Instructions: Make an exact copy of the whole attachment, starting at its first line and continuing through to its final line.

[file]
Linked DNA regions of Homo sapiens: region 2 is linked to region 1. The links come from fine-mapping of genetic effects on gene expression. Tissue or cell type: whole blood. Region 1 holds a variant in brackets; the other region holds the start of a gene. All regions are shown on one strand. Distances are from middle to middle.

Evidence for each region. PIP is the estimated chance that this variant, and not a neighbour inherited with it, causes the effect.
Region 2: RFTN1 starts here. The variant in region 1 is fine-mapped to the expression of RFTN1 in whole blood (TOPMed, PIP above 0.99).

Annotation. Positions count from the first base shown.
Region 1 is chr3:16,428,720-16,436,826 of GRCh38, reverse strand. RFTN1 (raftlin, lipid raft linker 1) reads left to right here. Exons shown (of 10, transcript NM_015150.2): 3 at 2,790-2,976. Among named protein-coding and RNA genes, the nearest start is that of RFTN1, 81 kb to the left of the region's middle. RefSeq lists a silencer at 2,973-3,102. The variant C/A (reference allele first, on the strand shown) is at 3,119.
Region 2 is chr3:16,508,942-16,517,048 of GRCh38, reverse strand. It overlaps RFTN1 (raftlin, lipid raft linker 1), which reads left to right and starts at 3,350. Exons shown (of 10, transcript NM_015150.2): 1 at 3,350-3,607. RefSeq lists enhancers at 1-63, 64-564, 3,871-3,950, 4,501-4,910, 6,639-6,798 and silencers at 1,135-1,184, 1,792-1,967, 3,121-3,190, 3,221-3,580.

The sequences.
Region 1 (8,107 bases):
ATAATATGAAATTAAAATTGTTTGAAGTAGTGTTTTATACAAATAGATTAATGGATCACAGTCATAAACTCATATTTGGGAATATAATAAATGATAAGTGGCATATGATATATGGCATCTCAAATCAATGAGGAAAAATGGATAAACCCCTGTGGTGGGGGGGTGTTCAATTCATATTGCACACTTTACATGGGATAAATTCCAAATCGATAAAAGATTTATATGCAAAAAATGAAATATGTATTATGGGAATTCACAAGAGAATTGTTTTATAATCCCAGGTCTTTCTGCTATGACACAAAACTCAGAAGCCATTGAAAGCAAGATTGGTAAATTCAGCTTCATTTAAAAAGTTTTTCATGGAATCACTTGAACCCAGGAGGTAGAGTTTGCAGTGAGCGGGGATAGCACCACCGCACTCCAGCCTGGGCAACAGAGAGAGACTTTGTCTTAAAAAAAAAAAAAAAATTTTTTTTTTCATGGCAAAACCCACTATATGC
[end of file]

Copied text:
Linked DNA regions of Homo sapiens: region 2 is linked to region 1. The links come from fine-mapping of genetic effects on gene expression. Tissue or cell type: whole blood. Region 1 holds a variant in brackets; the other region holds the start of a gene. All regions are shown on one strand. Distances are from middle to middle.

Evidence for each region. PIP is the estimated chance that this variant, and not a neighbour inherited with it, causes the effect.
Region 2: RFTN1 starts here. The variant in region 1 is fine-mapped to the expression of RFTN1 in whole blood (TOPMed, PIP above 0.99).

Annotation. Positions count from the first base shown.
Region 1 is chr3:16,428,720-16,436,826 of GRCh38, reverse strand. RFTN1 (raftlin, lipid raft linker 1) reads left to right here. Exons shown (of 10, transcript NM_015150.2): 3 at 2,790-2,976. Among named protein-coding and RNA genes, the nearest start is that of RFTN1, 81 kb to the left of the region's middle. RefSeq lists a silencer at 2,973-3,102. The variant C/A (reference allele first, on the strand shown) is at 3,119.
Region 2 is chr3:16,508,942-16,517,048 of GRCh38, reverse strand. It overlaps RFTN1 (raftlin, lipid raft linker 1), which reads left to right and starts at 3,350. Exons shown (of 10, transcript NM_015150.2): 1 at 3,350-3,607. RefSeq lists enhancers at 1-63, 64-564, 3,871-3,950, 4,501-4,910, 6,639-6,798 and silencers at 1,135-1,184, 1,792-1,967, 3,121-3,190, 3,221-3,580.

The sequences.
Region 1 (8,107 bases):
ATAATATGAAATTAAAATTGTTTGAAGTAGTGTTTTATACAAATAGATTAATGGATCACAGTCATAAACTCATATTTGGGAATATAATAAATGATAAGTGGCATATGATATATGGCATCTCAAATCAATGAGGAAAAATGGATAAACCCCTGTGGTGGGGGGGTGTTCAATTCATATTGCACACTTTACATGGGATAAATTCCAAATCGATAAAAGATTTATATGCAAAAAATGAAATATGTATTATGGGAATTCACAAGAGAATTGTTTTATAATCCCAGGTCTTTCTGCTATGACACAAAACTCAGAAGCCATTGAAAGCAAGATTGGTAAATTCAGCTTCATTTAAAAAGTTTTTCATGGAATCACTTGAACCCAGGAGGTAGAGTTTGCAGTGAGCGGGGATAGCACCACCGCACTCCAGCCTGGGCAACAGAGAGAGACTTTGTCTTAAAAAAAAAAAAAAAATTTTTTTTTTCATGGCAAAACCCACTATATGC